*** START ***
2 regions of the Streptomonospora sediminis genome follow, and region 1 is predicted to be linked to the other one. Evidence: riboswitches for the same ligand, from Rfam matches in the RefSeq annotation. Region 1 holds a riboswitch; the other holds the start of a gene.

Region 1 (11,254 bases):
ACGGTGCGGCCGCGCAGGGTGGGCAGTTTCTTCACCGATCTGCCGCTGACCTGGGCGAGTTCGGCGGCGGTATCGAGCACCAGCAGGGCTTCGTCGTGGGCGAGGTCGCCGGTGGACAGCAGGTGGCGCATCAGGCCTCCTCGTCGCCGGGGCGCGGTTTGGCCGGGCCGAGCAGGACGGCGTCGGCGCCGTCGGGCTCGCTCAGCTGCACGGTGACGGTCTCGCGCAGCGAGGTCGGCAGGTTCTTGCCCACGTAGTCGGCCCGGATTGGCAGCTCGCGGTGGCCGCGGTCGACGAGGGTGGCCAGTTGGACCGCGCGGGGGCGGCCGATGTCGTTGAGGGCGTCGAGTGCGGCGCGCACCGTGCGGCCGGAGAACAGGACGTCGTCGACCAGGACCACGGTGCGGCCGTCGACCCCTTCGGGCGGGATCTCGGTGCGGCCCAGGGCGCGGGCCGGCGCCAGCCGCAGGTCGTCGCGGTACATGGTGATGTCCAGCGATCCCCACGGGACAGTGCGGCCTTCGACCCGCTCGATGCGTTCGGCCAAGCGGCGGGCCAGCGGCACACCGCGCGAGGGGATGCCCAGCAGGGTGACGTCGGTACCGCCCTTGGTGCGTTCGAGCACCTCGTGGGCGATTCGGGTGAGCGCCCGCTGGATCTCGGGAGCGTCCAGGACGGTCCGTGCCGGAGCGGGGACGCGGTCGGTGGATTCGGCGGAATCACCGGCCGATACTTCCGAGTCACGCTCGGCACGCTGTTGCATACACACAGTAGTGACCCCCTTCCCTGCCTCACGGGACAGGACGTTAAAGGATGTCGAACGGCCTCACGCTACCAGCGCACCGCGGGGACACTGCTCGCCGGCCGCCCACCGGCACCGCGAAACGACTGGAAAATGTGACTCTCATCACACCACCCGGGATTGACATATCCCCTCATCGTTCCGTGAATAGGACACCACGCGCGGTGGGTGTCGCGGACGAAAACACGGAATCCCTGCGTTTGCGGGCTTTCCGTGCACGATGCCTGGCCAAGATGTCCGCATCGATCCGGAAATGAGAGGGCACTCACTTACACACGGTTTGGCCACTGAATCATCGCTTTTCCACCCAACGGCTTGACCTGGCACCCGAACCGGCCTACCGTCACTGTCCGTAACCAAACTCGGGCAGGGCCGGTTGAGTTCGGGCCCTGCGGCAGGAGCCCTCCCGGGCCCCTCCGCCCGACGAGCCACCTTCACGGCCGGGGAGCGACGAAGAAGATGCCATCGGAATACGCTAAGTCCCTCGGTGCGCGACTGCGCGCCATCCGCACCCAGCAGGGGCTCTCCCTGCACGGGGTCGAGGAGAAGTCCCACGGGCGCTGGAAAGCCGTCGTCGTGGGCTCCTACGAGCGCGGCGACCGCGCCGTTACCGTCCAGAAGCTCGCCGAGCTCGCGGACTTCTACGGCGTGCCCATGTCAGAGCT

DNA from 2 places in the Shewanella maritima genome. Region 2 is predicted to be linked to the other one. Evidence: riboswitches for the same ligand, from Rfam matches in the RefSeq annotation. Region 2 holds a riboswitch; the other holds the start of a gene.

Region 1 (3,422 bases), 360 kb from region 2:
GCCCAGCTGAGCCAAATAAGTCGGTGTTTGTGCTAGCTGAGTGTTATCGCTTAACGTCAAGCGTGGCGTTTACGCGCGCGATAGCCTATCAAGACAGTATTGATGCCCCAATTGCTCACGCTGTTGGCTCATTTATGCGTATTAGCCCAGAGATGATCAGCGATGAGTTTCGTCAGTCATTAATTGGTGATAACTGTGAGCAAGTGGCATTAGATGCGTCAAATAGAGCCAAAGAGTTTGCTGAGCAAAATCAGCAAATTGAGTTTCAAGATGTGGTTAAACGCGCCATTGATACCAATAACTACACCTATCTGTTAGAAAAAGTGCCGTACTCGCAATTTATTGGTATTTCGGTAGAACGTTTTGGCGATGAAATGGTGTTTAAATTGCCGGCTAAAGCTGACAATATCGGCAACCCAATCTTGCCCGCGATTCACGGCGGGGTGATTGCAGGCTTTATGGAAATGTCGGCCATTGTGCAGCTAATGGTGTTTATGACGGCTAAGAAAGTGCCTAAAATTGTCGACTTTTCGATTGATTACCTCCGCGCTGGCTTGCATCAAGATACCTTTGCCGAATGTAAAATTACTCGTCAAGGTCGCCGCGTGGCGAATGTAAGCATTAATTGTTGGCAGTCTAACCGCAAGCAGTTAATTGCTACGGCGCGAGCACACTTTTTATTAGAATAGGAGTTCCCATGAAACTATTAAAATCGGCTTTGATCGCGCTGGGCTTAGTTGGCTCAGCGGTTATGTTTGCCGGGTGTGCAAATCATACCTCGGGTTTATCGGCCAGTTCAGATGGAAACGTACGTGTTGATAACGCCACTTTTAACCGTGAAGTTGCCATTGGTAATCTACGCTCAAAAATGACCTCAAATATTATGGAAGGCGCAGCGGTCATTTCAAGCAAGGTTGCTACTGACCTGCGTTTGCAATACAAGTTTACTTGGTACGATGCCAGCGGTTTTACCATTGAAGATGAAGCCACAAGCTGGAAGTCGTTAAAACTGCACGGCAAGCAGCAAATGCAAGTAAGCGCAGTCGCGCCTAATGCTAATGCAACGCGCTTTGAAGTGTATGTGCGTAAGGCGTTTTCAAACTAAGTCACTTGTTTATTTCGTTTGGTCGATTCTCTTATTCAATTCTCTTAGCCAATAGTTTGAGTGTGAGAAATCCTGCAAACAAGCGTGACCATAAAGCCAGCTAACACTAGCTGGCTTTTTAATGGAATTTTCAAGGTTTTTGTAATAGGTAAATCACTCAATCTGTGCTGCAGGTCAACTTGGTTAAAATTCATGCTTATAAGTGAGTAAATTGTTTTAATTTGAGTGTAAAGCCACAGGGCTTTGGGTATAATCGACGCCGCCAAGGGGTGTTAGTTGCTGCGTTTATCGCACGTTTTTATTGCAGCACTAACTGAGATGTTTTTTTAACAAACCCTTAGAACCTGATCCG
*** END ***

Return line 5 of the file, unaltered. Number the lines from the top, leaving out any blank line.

Region 1 (3,422 bases), 360 kb from region 2: